Scientists devise genetically tweaked rats to study cancer
RATS and mice can mimic human diseases and hence are important laboratory models to understand causes of ailments as well as the efficacy of drugs. For some unknown reason rats are better candidates to understand certain diseases than mice. For example, explained Aron Geurts, physiology professor at Medical College of Wisconsin, USA, rats are better laboratory models for hypertension and kidney; mice do not develop these diseases. But mice have an advantage over rats: they are more amenable to genetic manipulation.
Since the 1980s scientists have been using this advantage to develop knockout mouse in which specific genes are knocked out so that their role can be studied by observing any differences from normal behaviour or condition. The technique involves growing embryonic stem cells in a dish, manipulating their genes and then implanting in a female to grow them into embryos. Developing knockout rats, however, gave researchers a hard time because their genetically manipulated embryonic stem cells did not grow into embryos well. Only in 2007 did the concerted effort of laboratories from USA and UK give rise to the technique to get around the problem. Using the technique, Qi- Long Ying, now at University of South California, USA, recently made the first knockout rat by striking off a widely studied tumour suppressor gene, p53. His research was published online in Nature on August 11.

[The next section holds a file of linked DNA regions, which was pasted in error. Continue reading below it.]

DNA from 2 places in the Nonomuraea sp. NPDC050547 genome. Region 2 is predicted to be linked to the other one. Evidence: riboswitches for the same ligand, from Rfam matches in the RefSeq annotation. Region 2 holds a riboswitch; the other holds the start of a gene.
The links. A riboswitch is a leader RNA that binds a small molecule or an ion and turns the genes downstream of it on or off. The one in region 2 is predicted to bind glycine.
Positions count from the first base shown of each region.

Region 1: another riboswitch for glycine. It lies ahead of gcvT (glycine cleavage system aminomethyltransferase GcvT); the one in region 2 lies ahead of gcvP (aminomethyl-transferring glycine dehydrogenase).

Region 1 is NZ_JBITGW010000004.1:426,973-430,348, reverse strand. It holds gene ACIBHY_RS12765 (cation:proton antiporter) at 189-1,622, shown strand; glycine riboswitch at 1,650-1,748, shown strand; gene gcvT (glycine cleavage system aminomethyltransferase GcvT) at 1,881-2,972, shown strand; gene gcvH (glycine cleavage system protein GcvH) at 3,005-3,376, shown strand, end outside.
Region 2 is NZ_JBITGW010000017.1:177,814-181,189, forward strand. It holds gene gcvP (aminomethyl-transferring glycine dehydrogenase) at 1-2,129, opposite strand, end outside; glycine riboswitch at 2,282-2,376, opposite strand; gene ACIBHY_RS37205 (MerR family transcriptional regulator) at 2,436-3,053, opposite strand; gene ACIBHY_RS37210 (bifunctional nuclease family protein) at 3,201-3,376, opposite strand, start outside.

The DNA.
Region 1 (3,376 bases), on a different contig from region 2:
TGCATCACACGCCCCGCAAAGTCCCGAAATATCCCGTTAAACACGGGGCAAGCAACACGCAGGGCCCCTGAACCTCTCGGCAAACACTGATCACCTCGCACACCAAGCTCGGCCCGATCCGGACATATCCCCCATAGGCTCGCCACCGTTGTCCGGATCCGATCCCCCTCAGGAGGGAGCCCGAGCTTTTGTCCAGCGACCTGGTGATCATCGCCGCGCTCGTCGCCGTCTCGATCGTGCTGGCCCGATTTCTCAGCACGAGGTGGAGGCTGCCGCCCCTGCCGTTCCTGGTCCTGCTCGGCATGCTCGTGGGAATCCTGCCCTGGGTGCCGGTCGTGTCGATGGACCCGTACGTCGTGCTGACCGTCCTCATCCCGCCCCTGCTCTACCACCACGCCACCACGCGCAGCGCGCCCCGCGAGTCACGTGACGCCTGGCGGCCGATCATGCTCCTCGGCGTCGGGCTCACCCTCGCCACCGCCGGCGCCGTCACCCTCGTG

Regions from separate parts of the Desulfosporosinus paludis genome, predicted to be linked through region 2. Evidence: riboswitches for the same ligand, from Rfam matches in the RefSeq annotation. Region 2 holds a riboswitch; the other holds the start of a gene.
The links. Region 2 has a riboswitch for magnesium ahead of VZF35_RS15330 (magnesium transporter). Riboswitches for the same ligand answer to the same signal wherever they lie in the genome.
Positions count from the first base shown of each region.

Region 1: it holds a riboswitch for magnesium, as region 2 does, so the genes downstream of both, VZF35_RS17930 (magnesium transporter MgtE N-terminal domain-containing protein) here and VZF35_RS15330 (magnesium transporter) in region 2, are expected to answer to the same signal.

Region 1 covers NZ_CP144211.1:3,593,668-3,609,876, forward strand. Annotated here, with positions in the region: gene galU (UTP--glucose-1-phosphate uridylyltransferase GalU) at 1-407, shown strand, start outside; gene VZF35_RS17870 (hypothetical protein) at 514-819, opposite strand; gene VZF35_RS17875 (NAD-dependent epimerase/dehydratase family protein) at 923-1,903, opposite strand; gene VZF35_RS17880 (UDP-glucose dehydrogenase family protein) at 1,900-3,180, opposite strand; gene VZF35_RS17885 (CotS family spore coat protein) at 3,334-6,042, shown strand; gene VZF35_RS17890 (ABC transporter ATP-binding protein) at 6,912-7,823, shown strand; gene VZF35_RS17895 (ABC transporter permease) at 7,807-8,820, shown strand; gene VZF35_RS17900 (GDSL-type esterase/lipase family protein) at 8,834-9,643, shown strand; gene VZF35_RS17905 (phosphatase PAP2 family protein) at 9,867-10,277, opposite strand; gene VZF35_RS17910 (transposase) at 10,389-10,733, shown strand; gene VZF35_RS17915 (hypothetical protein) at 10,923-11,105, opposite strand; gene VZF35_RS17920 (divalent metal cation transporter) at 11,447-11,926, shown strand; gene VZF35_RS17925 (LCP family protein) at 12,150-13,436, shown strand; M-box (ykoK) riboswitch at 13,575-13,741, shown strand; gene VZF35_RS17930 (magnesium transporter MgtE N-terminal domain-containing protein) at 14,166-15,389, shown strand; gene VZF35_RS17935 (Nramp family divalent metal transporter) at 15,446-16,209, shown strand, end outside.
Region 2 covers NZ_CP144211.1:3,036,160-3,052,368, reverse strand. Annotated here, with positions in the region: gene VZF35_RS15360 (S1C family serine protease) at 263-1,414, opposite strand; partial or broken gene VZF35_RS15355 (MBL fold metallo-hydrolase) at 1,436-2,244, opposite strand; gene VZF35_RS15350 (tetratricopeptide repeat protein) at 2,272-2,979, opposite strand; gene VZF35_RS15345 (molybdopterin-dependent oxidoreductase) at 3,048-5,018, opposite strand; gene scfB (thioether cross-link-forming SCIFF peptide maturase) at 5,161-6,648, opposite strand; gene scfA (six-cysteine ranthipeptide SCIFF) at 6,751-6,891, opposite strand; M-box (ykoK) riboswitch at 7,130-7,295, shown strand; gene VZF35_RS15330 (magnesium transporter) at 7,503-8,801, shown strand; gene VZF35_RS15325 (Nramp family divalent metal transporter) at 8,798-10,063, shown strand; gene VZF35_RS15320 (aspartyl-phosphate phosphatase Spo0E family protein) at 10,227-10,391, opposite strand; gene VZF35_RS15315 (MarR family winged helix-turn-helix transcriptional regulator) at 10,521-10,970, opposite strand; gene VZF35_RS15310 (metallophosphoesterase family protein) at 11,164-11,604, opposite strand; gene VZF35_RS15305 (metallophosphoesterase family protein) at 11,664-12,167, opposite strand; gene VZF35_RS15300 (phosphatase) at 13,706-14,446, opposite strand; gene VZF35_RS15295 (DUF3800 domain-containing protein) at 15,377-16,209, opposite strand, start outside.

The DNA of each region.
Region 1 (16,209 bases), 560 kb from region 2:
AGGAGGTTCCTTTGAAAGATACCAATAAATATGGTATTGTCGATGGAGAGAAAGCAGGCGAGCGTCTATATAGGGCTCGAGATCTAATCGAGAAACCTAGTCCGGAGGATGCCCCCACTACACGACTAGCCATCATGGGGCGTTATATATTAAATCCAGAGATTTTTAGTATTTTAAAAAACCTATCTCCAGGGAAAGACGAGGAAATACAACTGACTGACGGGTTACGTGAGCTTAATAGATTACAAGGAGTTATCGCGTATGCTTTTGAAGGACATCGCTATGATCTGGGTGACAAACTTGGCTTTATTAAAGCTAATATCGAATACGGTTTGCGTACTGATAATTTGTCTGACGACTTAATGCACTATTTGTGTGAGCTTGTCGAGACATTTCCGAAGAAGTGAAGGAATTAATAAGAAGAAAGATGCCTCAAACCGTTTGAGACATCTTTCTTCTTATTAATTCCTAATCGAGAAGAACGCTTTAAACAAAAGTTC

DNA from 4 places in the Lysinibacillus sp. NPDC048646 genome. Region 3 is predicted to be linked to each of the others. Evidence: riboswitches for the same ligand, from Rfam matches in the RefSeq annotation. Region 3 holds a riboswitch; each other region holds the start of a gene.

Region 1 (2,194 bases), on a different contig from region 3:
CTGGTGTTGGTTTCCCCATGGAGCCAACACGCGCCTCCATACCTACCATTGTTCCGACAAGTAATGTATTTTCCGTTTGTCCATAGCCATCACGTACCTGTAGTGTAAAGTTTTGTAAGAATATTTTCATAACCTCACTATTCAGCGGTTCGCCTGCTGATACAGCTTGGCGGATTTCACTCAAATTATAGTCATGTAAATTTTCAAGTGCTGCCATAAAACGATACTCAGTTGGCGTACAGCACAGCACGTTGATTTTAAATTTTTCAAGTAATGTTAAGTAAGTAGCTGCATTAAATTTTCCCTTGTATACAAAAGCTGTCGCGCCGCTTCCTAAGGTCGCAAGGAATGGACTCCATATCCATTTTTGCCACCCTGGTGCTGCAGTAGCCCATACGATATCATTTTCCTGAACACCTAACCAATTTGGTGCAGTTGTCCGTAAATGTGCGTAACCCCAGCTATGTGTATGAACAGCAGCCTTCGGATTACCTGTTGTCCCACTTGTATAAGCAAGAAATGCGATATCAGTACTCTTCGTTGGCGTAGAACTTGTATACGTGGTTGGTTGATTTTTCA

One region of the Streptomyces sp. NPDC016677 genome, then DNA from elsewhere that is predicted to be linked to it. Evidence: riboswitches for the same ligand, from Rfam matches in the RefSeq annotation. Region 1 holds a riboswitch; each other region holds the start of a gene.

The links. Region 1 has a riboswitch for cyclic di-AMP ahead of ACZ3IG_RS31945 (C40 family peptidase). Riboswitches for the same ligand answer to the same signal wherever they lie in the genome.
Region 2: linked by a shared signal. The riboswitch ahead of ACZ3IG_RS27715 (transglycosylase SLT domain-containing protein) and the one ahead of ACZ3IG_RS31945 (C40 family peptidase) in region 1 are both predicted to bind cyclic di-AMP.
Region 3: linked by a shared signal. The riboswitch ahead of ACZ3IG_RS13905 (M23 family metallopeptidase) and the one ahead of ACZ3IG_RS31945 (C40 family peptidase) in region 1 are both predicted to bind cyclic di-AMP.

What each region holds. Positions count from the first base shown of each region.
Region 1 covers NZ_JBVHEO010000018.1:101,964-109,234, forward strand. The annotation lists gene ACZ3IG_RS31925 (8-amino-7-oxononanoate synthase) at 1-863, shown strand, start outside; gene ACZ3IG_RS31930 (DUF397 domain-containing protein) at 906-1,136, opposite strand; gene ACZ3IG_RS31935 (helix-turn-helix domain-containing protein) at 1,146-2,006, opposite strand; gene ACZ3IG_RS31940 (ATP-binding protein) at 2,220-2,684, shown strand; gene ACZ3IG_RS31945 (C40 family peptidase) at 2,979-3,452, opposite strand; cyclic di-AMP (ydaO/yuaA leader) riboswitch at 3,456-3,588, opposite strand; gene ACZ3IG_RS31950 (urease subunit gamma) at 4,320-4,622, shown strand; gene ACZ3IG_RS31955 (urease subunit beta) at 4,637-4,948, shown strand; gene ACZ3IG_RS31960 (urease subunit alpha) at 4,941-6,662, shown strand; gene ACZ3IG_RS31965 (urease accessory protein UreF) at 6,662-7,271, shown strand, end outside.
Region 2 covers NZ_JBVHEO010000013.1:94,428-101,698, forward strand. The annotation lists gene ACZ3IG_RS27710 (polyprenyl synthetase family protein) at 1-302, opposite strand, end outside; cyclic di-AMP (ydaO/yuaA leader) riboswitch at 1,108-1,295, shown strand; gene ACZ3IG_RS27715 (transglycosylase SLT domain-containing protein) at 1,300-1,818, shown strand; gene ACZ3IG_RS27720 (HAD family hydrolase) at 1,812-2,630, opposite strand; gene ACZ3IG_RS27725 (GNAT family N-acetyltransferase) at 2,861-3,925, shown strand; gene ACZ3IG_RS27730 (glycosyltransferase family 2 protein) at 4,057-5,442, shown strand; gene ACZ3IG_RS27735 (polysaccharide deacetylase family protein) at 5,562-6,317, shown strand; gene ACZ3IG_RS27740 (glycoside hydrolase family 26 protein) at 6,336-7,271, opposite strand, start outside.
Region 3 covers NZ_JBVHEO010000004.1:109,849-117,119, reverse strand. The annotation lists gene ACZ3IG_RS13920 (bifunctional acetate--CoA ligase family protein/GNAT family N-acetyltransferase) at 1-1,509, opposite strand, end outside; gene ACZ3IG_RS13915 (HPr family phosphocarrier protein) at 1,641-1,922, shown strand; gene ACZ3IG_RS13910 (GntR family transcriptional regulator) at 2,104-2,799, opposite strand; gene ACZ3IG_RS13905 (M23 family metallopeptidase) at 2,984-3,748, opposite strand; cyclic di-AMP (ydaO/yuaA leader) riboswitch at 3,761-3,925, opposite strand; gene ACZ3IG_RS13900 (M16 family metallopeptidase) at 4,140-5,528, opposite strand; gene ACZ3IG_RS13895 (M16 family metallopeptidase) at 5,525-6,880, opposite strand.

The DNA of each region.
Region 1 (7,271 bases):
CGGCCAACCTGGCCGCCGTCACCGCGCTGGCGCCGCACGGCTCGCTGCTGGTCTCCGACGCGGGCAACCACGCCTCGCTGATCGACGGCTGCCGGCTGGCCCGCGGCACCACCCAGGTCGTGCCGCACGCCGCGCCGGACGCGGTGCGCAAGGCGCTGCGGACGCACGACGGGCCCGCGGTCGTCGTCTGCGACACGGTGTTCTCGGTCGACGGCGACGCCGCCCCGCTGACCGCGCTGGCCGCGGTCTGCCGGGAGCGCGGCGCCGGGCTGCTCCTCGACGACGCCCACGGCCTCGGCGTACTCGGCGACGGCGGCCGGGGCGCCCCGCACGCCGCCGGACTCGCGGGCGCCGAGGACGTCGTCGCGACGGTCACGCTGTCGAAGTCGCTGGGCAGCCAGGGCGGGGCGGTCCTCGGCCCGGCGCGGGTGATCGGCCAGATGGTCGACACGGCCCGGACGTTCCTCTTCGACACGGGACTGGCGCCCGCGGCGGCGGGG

The mouse knocked out for p53 gene has existed for decades. Do we still need a rat model? The p53 gene is significantly involved in causing breast cancer, said Michael Gould, professor of oncology in University of Wisconsin School of Medicine and Public Health, USA. Most mouse models do not simulate hormone dependent breast cancers, while rat models do, Gould said, calling knockout rats the Holy Grail of rat genomics. There is another advantage to it. “We can choose which model best represents the physiological or disease trait we are studying,” said Geurts.
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